Literature, Performance, and Somaesthetics. Studies in Agency and Embodiment
Cambridge Scholars Publishing, Editor(s): Anna Budziak, Katarzyna Lisowska, Jarosław Woźniak.
Literature, Performance, and Somaesthetics views textual and extra-textual worlds as intimately connected, as forming a continuum, in fact. The essays – on literature, philosophy and the arts – gathered here derive their theoretical inspirations from two realms where embodiment and agency are particularly stressed: namely, from philosophical somaesthetics, a discipline proposed by Richard Shusterman in 1999, and from performance studies, remarkable for its current expansion. In most general terms, the point of convergence for somaesthetics and performativity is their stressing the agency of the embodied and sentient human self. The contributors explore the question of agency in its various manifestations. They examine the construction of literary characters, with emphasis on the representation of their corporeality and affectivity. They look into the problem of the formation of the literary canon as en-acted rather than established, and into literary history as retold rather than re-written. They also focus on the problems of literary reception, considering it on the physical, visceral level. While showing keen interest in performance studies and somaesthetics, the authors also bring in the expertise gained in their primary fields of research. Hence, the ideas explored in their essays are drawn from philosophy, literary theory, cultural studies, psychology, and hard science. The essays here are concerned with a variety of generic forms – epic literature, lyrical poetry, tragedy, experimental novel, thriller, literary history, theological treatise, documentary, flamenco and opera – in order to outline the field in the humanities where literature, philosophy and performance can meet, and where literary studies can benefit from the approaches offered by performance studies and philosophical somaesthetics.
- Urszula Lisowska, Anna Budziak, Ágnes Bató, András Berze, Matthew Biberman, Alex Ciorogar, Lilla Farmasi, Zuzanna Kozłowska, Katarzyna Lisowska, Sabina Macioszek, Joanna Maj, Gloria Luque Moya, Iulia Maria Rădac, Aleksander Trojanowski, Paulina Tchurzewska, Konrad Wojnowski, Jarosław Woźniak;
Product reviews for Literature, Performance, and Somaesthetics
“Literature, Performance, and Somaesthetics is an exciting collection of original essays by a new generation of young international scholars who tackle a wide range of topics in philosophy, literature and the arts with admirable multidisciplinary skills and insightful intelligence. Central to the book is a commitment to the performative and somatic dimensions of culture in all its diverse expressive forms, and the compelling arguments of the collected essays vindicate that commitment.”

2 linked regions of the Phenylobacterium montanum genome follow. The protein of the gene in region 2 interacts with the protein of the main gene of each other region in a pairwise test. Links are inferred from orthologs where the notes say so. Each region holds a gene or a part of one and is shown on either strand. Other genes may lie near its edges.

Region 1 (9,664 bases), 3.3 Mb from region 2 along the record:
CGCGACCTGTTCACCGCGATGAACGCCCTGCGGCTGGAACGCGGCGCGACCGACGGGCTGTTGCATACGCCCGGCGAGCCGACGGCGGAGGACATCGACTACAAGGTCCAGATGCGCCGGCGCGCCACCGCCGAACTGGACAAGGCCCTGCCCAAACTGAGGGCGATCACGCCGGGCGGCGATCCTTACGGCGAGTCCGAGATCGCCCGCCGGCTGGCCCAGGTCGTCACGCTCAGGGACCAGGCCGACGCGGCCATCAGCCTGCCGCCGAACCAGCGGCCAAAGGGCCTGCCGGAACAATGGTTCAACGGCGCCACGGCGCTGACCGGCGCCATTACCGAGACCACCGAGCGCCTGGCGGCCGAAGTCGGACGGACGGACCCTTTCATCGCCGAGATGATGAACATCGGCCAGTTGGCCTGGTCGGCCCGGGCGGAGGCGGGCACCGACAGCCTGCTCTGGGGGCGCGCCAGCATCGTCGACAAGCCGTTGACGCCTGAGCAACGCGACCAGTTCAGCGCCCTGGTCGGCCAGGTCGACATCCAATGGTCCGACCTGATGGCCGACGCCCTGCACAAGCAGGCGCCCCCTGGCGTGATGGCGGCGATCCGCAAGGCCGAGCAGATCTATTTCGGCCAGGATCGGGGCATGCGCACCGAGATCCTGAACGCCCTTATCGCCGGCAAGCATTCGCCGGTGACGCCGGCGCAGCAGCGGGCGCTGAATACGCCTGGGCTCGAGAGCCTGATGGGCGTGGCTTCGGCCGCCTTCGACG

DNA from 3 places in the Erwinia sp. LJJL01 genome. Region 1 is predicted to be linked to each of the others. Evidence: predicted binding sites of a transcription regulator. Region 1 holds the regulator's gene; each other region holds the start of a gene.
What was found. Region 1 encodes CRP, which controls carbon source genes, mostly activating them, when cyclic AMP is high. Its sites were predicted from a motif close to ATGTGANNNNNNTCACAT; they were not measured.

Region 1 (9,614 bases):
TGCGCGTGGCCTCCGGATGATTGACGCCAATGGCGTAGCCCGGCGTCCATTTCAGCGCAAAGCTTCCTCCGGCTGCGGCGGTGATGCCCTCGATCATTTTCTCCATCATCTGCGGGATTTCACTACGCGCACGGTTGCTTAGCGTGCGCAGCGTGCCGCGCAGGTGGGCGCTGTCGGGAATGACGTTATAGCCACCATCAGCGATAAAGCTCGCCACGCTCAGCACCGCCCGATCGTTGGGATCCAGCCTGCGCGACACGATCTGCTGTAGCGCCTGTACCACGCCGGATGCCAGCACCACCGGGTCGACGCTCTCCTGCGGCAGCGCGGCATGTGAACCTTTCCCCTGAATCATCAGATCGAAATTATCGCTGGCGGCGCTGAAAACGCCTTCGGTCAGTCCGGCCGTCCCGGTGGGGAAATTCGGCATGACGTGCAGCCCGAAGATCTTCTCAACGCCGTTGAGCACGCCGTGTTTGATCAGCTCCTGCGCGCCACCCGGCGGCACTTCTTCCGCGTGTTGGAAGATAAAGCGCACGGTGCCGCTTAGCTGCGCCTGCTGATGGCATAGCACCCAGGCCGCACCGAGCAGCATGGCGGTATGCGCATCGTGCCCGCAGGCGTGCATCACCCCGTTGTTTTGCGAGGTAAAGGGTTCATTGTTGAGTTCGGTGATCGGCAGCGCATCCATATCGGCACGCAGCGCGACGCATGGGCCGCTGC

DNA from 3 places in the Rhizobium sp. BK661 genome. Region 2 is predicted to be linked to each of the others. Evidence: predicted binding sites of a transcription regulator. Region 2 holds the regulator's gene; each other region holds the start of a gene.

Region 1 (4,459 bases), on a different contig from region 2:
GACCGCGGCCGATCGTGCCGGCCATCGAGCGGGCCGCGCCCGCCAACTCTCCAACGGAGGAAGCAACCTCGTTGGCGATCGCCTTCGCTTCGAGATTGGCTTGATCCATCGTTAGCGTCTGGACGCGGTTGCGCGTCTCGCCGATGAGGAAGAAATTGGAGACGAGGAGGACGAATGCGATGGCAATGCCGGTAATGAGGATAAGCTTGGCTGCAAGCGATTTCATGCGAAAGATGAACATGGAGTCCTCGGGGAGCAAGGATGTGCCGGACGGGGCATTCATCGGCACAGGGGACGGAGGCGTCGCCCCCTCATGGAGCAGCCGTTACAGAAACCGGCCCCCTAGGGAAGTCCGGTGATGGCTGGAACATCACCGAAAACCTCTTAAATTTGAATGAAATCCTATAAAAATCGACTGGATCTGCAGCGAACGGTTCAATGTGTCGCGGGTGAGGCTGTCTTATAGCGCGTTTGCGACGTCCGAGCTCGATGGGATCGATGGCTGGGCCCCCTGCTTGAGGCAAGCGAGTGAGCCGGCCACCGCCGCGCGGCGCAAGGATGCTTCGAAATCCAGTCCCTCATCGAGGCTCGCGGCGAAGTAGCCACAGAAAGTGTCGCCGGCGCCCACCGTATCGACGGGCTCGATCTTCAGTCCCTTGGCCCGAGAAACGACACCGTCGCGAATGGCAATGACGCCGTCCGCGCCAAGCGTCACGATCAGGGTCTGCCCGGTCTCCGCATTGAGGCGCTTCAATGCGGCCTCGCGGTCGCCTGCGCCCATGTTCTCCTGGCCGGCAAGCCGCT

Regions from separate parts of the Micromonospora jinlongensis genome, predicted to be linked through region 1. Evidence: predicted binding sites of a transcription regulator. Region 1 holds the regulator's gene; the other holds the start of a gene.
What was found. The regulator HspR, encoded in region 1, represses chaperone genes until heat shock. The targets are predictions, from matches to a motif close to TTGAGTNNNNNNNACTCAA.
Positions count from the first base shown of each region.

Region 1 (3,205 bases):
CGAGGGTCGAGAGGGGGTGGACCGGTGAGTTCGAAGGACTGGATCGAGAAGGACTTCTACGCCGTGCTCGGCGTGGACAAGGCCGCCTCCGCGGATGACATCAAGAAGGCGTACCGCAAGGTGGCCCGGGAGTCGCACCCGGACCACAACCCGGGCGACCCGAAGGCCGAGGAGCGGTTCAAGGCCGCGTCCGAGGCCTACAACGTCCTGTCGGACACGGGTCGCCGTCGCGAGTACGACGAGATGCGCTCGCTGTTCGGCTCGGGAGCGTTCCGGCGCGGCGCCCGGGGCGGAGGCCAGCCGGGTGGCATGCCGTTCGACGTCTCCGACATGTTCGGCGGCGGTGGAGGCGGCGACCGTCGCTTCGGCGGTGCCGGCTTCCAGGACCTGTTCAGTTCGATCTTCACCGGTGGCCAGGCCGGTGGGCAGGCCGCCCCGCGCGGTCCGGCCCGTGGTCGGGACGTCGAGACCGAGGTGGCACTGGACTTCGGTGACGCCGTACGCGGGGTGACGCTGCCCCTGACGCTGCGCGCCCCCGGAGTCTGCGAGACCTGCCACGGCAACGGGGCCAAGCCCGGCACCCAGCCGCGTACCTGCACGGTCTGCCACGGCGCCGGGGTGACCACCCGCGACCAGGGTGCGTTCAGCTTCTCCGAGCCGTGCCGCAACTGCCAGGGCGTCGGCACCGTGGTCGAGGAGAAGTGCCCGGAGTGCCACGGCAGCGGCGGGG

Professor Richard Shusterman
Dorothy F. Schmidt Eminent Scholar in the Humanities, Florida Atlantic University
„Alex Ciorogar in his essay “From Somaesthetics to the Stylistics of Existence” is also concerned with the ameliorative function of art. In his paper, Ciorogar brings together two disciplines: on the one hand, he outlines the characteristics and aims of Shusterman’s philosophy, on the other hand, he looks at a branch of studies that has recently arisen within the field opened and outlined with Shusterman’s explorations—Marielle Macé’s Anthropology of Practices, or a Stylistics of Existence. Their affinity is noted in their approach to the notion of style as embodied and in their engagement with literature. Shusterman uses literary examples when describing various styles of living, which, Ciorogar claims, function as “worksheets” for self-improvement. Literature, on this view, can help us to develop “a sense of harmony” and improve the quality of our interpersonal relations; thus, art inspires life. Macé, in turn, views the act of reading as artistic: she elaborates the theory of the reading practice as an aesthetic process, as a part of the stylistics of existence. Ciorogar compares the two approaches, showing that they come together in their concepts of the non- essentialist, relational self and through their involvement with literature, though they differ in their emphases on the social and individualist aspects of the self, respectively. However, most importantly, Ciorogar seems to suggest, both Shusterman’s somaesthetics and Macé’s stylistics of existence are concerned with the ethical project of shaping the relational self through various stylistic practices, and they both are concerned with finding a correlation between the styles of living, reading and writing, or between soma and text”.